In June 2008 the U.S. Supreme Court handed down a landmark ruling on the Second Amendment individual right to keep and bear arms with its Heller v. District of Columbia decision. Two years later, in June 2010, a second historic decision squeezed through the highest court in the land.
In 2008 the U.S. Supreme Court handed down its landmark ruling on the Second Amendments individual right to keep and bear arms in Heller v. District of Columbia. Now the question remains whether this right must be recognized by the States and their political subdivisions.
Independent Institute Senior Fellow Robert Higgs debates James Galbraith (Professor of Economics, University of Texas; son of infamous, liberal, Keynesian economist John Kenneth Galbraith) on Antiwar Radio regarding the folly of government bailouts for insolvent banks, creation of the Glass-Steagall Act as a means to prevent FDIC insured banks from taking excessive risks, benefits and detriments of public and private regulation and oversight, problems of regulatory capture and revolving door politics, divergent opinions on the causes of the Great Depression and efficacy of the New Deal and the arguments for and against government spending on public infrastructure.
To outsiders, its initials once stood for No Such Agency. To its employees, they stood for Never Say Anything. Today the public knows that the ultra-secret National Security Agency manages the nations spy satellites, but few know exactly why the NSA is the most powerful U.S. intelligence agencyor its roles in the Cold War, the hunt for Osama bin Laden, and Echelon, the worldwide NSA spying operation that, many charge, is illegally monitoring innocent citizens. No outsider knows more about the NSA than investigative journalist James Bamford, who began to research it before most members of Congress had even heard of it. In this talk, Mr. Bamford explained why he believes the NSA is a dangerous, two-edged sword.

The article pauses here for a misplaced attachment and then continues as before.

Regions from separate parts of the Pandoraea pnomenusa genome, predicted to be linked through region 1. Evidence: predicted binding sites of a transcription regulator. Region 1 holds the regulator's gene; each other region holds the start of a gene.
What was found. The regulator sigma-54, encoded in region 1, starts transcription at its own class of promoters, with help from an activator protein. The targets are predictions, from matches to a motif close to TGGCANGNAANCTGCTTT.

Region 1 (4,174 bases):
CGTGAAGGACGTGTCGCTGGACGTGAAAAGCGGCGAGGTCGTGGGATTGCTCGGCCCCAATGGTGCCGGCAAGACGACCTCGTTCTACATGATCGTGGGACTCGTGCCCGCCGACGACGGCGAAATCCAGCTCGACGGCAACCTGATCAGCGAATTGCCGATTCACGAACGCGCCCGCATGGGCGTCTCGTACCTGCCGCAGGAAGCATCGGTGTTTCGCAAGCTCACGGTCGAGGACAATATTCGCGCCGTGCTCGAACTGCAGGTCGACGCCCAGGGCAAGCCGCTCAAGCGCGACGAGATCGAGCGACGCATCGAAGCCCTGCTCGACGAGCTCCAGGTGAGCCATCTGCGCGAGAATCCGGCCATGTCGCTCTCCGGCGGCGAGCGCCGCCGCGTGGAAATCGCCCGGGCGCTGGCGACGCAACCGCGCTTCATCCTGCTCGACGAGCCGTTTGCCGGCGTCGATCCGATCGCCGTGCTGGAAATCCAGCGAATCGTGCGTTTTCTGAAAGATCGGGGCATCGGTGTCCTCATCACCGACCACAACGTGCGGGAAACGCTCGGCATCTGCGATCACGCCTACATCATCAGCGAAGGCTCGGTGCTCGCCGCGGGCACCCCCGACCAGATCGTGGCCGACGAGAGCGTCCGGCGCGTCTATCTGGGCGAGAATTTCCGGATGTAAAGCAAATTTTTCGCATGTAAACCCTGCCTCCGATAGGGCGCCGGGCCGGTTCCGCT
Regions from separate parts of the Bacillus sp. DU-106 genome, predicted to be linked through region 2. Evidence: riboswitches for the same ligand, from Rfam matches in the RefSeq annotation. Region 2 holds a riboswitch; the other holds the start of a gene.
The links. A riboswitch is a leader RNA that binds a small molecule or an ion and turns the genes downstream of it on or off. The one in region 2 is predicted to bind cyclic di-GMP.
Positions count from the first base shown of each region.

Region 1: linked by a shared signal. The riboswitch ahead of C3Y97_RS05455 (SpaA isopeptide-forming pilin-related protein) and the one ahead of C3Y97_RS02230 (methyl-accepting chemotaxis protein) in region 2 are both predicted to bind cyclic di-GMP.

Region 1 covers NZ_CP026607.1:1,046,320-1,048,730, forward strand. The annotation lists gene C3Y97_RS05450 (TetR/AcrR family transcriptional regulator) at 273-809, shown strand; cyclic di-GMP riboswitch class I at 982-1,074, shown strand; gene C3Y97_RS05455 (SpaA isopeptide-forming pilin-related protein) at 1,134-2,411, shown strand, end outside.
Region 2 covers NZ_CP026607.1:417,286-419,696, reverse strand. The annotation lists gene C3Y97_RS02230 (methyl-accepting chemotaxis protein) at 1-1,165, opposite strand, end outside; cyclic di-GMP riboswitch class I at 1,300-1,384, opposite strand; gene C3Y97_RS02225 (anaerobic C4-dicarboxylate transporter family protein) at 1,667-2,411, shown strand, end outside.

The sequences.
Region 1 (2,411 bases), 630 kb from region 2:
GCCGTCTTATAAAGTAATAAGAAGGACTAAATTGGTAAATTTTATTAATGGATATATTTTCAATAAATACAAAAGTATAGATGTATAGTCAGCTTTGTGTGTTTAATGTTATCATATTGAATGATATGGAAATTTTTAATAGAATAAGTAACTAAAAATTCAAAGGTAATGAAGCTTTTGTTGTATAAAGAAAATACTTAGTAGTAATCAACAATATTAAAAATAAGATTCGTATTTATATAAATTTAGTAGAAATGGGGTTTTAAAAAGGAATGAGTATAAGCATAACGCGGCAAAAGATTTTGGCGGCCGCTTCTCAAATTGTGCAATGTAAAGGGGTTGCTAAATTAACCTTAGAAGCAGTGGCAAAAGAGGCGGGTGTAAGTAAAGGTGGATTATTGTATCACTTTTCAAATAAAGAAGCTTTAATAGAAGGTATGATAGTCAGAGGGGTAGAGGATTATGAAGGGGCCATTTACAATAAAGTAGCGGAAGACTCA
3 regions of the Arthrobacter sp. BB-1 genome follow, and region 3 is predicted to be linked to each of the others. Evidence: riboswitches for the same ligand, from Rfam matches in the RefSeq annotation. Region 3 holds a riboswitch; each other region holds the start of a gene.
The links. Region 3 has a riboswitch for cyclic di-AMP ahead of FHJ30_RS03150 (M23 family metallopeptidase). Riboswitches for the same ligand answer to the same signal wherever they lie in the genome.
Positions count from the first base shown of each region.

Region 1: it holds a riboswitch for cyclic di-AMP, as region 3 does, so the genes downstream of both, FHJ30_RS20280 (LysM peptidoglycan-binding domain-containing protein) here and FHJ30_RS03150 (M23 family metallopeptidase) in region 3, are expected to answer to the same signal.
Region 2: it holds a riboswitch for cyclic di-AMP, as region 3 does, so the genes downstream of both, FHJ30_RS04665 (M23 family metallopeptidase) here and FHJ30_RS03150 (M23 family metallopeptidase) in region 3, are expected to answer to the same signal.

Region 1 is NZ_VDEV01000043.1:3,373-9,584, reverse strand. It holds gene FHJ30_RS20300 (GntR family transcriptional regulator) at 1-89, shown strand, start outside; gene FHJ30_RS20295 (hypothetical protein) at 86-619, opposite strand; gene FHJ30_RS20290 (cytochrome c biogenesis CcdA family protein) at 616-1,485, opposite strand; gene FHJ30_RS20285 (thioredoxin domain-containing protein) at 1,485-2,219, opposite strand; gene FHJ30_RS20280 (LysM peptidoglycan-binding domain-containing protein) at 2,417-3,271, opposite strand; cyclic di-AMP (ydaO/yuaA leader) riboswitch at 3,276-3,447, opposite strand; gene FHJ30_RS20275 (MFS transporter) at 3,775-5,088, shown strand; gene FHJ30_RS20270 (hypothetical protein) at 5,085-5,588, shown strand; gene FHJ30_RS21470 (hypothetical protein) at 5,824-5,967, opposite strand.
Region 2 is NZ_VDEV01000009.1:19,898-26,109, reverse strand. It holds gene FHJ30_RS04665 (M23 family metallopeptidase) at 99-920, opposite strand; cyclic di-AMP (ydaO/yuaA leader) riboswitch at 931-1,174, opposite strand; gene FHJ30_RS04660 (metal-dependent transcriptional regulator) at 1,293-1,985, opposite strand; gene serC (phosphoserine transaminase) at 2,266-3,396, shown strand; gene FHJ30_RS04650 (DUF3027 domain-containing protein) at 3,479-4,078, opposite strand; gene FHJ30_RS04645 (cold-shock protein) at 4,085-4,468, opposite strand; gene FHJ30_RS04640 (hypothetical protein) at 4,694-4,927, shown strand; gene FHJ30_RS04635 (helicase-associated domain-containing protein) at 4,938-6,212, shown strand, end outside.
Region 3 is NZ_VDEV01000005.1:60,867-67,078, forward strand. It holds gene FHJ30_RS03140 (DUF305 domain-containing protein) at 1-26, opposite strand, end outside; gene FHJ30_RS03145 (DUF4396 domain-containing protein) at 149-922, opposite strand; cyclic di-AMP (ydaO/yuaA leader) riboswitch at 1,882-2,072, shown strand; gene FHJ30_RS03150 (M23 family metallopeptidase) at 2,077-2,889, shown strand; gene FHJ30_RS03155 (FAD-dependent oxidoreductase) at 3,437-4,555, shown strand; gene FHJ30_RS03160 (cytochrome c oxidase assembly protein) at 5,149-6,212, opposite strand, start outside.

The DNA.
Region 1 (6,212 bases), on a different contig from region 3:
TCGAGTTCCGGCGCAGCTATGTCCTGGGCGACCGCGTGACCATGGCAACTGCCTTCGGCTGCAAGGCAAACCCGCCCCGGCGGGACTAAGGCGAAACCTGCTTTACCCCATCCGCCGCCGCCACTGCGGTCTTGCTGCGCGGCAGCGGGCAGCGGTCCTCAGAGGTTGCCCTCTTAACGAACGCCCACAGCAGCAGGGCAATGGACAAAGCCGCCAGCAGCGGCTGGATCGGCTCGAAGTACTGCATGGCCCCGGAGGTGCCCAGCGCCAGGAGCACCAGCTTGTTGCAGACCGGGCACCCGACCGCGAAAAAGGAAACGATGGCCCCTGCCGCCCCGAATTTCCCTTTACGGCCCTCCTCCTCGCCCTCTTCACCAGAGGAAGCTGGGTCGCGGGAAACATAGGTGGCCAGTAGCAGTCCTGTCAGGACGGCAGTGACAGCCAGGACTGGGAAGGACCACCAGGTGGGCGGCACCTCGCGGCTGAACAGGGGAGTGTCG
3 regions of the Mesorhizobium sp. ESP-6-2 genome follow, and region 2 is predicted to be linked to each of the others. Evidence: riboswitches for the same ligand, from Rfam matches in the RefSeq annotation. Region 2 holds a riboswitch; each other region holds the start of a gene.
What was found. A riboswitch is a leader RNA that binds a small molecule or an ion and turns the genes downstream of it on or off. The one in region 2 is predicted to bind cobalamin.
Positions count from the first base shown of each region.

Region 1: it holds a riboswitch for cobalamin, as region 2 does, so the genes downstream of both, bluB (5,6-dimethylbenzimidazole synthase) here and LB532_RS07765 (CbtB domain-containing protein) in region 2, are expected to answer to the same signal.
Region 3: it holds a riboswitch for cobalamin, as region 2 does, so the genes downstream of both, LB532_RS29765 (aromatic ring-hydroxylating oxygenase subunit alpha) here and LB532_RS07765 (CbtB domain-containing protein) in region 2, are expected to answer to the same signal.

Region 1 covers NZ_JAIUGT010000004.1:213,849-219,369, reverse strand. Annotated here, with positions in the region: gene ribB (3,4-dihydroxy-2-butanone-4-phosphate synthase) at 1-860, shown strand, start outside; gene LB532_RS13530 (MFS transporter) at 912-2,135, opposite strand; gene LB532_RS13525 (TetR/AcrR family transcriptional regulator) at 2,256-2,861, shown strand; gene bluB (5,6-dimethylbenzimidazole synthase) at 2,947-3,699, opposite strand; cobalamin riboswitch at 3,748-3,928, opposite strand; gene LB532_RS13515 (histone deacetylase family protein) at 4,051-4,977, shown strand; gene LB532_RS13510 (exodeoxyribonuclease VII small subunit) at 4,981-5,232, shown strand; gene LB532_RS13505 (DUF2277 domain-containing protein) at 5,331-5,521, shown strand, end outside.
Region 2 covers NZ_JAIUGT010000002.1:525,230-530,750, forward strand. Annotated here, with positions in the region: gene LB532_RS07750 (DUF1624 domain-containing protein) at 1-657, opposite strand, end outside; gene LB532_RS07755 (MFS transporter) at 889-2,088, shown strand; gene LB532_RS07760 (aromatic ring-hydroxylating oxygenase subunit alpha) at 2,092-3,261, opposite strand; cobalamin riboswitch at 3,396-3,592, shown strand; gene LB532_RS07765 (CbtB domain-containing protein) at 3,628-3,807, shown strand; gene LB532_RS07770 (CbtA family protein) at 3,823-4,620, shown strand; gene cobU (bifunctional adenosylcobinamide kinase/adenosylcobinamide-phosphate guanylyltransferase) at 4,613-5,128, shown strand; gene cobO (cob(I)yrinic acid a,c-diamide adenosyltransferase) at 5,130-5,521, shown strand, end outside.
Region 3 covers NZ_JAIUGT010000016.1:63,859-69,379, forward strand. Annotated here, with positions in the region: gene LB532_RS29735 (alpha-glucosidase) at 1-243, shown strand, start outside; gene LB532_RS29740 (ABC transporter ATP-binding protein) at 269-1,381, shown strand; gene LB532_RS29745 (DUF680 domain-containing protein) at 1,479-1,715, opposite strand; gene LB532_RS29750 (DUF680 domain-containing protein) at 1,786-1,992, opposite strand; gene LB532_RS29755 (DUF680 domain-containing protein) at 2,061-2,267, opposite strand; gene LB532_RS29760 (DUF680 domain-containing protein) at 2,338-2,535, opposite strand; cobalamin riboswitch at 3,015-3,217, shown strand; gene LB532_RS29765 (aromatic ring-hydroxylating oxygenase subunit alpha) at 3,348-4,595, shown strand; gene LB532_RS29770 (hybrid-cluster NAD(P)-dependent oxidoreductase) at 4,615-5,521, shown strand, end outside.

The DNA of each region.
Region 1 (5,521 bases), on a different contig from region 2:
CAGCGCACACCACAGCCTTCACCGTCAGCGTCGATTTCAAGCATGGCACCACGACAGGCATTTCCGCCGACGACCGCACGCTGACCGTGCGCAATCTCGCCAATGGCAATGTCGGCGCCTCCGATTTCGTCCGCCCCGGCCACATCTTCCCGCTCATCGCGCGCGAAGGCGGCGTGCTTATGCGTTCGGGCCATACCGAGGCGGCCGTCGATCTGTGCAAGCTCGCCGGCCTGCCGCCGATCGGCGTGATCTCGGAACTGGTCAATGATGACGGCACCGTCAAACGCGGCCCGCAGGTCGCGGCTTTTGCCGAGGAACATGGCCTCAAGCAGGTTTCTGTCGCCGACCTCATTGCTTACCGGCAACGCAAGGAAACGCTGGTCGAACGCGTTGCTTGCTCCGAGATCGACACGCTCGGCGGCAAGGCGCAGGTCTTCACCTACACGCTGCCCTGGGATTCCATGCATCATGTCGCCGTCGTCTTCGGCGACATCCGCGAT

Many Americans consider Abraham Lincoln to be the greatest president in history. His legend as the Great Emancipator has grown to mythic proportions as hundreds of books and a monument in Washington, D.C., extol his heroism and martyrdom. Is Lincolns reputation deserved? Lincoln defender Harry V. Jaffa (author of the new book, A New Birth of Freedom) will argue that Lincoln was a model statesman who stuck by high-minded principles as he fought to promote liberty. Lincoln critic Thomas DiLorenzo (author of the new book, The Real Lincoln) will argue that Lincoln was a calculating politician who waged the bloodiest war in American history not to free the slaves, but in order to build an empire that rivaled Great Britains. Was Lincoln a great hero or a villain? Did he honor the promise of Americaor betray it?